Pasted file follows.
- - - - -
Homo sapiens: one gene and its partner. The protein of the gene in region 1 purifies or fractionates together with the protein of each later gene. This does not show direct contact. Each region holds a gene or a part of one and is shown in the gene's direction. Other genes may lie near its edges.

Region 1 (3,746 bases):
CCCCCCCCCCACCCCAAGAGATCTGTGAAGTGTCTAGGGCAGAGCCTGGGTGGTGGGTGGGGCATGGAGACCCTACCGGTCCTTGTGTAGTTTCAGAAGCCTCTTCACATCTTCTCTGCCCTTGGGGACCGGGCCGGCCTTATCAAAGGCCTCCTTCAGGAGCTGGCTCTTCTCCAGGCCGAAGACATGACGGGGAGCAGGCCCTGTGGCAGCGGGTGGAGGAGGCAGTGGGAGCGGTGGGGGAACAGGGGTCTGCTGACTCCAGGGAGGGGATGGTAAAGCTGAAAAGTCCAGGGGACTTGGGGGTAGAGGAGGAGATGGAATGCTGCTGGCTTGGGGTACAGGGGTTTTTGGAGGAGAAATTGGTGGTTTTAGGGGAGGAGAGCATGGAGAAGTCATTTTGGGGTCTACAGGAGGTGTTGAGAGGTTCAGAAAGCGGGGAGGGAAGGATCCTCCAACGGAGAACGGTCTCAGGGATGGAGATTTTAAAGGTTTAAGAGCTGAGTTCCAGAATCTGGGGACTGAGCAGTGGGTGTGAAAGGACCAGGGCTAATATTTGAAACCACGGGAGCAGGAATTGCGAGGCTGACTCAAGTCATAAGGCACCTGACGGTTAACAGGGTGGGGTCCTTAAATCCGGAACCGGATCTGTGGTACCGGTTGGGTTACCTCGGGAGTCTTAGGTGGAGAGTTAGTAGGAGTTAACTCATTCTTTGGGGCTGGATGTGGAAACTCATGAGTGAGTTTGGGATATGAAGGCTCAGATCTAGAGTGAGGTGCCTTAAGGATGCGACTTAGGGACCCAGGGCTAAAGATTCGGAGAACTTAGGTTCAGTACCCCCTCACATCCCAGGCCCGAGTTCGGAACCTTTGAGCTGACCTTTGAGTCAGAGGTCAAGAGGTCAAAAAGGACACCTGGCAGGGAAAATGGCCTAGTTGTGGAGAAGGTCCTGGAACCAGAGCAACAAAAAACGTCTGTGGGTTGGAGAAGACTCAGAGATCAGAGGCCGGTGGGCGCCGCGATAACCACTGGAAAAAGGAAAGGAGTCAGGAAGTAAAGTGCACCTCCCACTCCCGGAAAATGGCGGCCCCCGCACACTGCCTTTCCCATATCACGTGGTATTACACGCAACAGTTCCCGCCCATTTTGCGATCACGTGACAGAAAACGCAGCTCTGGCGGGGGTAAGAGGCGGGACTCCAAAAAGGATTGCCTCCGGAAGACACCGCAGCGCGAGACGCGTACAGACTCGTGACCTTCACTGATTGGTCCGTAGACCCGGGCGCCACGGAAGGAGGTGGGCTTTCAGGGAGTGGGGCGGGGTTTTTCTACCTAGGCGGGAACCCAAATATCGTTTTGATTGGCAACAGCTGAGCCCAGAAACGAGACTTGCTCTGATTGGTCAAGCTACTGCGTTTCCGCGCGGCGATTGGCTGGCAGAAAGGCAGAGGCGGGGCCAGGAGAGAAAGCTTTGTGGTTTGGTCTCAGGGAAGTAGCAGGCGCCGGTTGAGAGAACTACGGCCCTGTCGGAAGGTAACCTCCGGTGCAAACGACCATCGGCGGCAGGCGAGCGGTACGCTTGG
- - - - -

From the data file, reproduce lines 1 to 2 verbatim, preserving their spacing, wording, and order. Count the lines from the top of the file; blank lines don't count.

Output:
Homo sapiens: one gene and its partner. The protein of the gene in region 1 purifies or fractionates together with the protein of each later gene. This does not show direct contact. Each region holds a gene or a part of one and is shown in the gene's direction. Other genes may lie near its edges.

Region 1 (3,746 bases):